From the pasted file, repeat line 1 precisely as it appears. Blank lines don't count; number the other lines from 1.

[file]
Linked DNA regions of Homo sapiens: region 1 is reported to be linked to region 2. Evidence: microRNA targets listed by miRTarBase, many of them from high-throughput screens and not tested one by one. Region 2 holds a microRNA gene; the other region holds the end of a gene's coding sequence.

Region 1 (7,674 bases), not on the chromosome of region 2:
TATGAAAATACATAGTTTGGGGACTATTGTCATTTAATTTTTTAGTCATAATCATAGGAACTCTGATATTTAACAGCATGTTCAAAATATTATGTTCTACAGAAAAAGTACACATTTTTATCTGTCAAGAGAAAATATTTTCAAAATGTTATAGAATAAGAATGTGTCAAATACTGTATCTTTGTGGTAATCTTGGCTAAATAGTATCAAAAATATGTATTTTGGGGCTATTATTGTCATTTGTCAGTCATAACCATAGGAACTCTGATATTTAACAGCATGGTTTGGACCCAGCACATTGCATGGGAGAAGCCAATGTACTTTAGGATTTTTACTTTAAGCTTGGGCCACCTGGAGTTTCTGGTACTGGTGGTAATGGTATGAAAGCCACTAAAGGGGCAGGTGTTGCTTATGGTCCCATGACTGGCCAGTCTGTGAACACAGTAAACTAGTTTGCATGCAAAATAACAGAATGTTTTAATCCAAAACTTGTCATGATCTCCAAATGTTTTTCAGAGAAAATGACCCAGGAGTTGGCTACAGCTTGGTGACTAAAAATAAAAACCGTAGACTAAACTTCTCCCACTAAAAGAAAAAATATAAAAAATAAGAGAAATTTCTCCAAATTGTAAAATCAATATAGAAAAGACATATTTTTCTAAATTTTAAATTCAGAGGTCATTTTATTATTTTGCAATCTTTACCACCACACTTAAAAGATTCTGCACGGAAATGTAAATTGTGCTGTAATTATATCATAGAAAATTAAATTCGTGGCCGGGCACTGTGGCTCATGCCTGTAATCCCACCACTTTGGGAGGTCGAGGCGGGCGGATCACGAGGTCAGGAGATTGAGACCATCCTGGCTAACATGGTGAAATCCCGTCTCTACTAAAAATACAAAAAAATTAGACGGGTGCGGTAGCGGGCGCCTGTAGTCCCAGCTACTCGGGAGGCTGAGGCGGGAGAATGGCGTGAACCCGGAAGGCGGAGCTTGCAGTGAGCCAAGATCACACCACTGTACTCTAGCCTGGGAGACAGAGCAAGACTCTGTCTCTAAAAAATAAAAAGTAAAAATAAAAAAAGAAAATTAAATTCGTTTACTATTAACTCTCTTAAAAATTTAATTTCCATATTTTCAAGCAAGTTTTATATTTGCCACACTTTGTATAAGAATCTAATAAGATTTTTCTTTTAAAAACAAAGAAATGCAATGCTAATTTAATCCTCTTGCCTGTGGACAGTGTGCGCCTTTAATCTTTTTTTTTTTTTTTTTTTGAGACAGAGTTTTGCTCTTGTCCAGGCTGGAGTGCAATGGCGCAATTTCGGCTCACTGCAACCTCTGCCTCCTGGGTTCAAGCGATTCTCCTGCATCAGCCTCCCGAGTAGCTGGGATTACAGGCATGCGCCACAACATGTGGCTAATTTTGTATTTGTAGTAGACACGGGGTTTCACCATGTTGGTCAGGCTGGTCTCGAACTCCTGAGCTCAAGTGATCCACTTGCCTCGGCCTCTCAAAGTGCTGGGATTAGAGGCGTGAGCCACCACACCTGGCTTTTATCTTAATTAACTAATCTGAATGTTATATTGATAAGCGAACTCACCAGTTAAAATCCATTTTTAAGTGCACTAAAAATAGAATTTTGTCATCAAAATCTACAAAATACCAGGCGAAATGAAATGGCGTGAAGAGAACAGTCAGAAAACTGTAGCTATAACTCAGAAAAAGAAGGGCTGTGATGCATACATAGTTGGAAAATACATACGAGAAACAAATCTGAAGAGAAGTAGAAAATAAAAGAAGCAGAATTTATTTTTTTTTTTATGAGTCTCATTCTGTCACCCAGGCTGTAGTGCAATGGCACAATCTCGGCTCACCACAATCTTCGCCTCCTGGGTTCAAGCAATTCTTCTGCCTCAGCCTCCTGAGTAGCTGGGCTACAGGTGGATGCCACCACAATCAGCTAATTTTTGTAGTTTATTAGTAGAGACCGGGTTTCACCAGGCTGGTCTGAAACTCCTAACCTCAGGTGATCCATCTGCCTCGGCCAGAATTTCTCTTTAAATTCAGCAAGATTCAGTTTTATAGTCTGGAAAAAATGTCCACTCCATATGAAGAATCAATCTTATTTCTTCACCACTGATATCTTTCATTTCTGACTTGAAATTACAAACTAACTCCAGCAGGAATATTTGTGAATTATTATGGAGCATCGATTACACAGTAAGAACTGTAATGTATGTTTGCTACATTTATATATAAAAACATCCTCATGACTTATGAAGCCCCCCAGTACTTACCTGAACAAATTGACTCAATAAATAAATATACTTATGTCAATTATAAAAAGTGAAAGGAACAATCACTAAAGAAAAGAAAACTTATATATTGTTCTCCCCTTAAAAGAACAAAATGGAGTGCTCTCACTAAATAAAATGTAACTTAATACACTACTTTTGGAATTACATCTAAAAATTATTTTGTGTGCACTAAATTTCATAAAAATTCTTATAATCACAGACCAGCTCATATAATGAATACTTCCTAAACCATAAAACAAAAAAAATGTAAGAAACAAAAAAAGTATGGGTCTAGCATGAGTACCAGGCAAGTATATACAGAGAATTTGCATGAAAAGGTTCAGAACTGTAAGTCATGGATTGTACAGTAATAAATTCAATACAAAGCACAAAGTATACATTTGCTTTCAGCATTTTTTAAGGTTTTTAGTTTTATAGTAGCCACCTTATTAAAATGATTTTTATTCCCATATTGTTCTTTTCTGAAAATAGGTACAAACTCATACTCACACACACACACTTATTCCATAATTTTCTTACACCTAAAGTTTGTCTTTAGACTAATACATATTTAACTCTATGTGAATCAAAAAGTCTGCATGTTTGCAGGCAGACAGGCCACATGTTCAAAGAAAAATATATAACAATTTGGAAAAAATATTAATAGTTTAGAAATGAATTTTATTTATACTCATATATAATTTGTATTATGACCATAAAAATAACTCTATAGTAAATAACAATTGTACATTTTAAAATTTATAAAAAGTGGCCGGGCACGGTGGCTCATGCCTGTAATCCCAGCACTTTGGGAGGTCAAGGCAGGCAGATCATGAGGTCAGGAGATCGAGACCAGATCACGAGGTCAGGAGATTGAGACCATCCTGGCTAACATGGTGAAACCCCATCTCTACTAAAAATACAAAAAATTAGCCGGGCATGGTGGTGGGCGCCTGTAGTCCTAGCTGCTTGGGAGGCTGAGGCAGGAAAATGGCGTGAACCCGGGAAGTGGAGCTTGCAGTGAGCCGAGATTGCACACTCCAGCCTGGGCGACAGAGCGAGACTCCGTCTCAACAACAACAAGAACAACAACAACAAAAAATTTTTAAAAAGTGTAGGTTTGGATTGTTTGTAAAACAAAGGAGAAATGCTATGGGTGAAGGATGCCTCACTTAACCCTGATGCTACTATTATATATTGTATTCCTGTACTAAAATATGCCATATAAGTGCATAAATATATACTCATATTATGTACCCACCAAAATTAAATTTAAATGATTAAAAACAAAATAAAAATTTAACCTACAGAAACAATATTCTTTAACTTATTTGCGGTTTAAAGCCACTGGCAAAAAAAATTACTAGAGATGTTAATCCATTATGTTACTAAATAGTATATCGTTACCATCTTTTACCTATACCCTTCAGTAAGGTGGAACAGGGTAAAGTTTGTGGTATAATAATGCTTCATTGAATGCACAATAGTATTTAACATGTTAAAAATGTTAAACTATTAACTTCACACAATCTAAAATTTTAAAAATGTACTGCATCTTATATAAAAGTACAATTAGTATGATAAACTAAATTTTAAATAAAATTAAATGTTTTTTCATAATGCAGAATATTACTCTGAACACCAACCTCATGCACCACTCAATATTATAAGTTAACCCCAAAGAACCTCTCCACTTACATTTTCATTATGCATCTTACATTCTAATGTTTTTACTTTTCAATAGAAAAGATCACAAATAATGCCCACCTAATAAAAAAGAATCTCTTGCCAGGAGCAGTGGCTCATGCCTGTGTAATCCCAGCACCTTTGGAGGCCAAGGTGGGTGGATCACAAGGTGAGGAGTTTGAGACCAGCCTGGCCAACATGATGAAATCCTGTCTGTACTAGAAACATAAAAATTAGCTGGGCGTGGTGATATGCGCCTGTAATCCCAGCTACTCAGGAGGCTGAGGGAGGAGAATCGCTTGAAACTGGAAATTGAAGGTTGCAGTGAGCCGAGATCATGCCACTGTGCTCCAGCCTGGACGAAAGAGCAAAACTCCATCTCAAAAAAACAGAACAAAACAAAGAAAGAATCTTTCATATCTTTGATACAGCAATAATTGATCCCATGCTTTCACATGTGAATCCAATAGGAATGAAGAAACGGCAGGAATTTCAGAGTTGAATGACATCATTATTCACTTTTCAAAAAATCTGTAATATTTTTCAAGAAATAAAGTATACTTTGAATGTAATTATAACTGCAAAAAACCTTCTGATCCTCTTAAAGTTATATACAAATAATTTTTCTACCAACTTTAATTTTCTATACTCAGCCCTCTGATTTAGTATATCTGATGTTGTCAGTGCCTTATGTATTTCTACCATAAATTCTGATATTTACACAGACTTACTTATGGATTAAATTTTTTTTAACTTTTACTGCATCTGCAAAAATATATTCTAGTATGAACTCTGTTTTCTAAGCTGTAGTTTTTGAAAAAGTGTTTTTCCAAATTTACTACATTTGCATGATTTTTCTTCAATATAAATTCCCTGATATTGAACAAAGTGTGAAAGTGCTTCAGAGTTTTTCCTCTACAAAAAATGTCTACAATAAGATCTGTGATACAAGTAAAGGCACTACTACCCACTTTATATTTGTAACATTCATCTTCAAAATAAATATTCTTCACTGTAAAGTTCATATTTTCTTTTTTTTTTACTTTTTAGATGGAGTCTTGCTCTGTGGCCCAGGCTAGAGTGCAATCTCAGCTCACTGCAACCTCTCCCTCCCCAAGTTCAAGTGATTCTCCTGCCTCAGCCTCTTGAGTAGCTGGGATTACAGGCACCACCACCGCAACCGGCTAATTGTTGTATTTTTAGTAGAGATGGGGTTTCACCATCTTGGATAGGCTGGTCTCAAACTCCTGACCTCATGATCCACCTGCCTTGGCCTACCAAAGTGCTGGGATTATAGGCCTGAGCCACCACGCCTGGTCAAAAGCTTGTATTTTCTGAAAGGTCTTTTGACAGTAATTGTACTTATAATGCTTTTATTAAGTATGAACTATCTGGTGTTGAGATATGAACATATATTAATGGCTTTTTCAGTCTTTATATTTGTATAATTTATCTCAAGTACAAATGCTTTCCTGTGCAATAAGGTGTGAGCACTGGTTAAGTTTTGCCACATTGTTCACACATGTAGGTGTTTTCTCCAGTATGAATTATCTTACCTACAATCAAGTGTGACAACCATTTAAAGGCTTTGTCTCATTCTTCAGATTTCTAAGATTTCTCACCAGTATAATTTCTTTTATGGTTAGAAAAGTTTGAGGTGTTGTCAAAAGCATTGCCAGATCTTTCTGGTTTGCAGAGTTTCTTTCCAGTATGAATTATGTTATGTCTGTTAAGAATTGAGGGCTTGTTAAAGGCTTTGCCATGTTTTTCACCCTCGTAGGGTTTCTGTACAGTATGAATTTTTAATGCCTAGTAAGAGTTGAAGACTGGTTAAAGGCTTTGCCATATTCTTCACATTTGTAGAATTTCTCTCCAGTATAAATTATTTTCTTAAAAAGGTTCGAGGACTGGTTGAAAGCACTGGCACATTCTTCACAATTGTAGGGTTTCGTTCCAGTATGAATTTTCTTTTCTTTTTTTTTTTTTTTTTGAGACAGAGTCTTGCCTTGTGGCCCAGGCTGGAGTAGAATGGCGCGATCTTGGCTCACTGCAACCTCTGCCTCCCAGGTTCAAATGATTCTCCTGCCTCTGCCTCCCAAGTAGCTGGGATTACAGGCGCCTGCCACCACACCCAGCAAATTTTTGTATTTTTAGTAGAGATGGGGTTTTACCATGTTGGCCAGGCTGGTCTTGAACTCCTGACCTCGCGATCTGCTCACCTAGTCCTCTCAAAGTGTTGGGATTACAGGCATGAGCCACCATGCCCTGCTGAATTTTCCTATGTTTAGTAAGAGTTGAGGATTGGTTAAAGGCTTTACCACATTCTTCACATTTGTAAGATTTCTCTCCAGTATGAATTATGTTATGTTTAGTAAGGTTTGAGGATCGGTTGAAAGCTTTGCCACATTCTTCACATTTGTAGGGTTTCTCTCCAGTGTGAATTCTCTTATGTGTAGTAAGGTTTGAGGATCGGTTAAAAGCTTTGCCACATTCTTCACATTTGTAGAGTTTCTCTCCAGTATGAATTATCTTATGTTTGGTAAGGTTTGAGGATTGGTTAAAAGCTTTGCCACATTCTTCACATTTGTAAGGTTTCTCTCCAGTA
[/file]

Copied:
Linked DNA regions of Homo sapiens: region 1 is reported to be linked to region 2. Evidence: microRNA targets listed by miRTarBase, many of them from high-throughput screens and not tested one by one. Region 2 holds a microRNA gene; the other region holds the end of a gene's coding sequence.